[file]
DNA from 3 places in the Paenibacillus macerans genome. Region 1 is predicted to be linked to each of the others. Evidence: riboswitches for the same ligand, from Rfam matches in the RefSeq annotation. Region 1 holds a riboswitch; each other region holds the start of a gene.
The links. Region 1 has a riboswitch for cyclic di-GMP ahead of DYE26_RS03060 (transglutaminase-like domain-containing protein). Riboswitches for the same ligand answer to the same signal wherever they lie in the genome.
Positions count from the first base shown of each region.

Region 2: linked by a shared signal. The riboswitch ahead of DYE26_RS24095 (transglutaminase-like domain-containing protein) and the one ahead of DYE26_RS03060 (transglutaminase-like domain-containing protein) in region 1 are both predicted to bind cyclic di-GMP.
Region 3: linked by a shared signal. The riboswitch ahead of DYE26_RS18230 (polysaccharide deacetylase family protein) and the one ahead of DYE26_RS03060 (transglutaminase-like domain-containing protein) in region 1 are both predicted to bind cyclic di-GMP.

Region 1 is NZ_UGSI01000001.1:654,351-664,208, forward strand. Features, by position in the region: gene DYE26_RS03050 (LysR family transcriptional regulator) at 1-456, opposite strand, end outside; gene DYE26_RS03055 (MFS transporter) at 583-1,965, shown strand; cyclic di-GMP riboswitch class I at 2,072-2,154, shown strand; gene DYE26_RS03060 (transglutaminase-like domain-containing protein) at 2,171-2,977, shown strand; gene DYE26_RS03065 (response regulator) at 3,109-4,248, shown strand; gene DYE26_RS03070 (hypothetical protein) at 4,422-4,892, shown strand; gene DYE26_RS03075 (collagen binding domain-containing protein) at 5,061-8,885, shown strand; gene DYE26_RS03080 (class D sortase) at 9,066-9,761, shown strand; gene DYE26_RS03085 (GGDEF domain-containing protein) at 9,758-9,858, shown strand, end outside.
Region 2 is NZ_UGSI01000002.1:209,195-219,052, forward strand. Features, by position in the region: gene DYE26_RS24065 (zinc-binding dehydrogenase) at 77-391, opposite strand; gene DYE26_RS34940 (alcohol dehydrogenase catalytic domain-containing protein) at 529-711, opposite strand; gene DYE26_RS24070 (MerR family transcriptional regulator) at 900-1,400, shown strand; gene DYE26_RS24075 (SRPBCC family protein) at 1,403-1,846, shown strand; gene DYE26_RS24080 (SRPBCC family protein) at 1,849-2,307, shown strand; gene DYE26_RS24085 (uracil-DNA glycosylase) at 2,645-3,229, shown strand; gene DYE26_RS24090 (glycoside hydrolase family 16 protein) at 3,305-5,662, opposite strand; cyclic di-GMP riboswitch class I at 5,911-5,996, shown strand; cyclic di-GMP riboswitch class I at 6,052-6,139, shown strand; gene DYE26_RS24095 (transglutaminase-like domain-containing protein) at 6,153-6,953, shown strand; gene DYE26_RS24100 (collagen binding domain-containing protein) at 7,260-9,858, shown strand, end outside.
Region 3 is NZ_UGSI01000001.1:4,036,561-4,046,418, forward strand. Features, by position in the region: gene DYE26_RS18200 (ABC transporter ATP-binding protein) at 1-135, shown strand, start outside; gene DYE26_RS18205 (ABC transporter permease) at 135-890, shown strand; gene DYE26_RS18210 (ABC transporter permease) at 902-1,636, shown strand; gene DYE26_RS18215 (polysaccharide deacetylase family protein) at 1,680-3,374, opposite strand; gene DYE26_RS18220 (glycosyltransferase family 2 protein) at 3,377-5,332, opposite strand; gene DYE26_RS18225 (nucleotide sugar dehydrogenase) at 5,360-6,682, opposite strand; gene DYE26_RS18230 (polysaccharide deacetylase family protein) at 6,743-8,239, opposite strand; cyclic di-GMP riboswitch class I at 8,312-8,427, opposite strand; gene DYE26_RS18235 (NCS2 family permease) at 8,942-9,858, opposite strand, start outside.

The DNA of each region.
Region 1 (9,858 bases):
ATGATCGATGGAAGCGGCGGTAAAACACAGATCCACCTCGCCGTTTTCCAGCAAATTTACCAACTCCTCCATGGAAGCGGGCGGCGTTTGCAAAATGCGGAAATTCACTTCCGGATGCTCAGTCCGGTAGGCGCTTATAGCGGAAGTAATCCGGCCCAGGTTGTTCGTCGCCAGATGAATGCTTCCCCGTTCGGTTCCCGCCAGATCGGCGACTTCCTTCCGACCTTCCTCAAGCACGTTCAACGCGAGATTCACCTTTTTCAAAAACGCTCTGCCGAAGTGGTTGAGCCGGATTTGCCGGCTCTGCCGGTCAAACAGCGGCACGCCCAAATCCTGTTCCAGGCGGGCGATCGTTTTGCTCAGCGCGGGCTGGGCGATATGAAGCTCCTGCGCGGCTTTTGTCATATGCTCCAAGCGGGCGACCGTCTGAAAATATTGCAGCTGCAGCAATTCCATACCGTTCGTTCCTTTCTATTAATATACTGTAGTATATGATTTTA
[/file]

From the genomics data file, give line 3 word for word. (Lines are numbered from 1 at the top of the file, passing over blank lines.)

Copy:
Positions count from the first base shown of each region.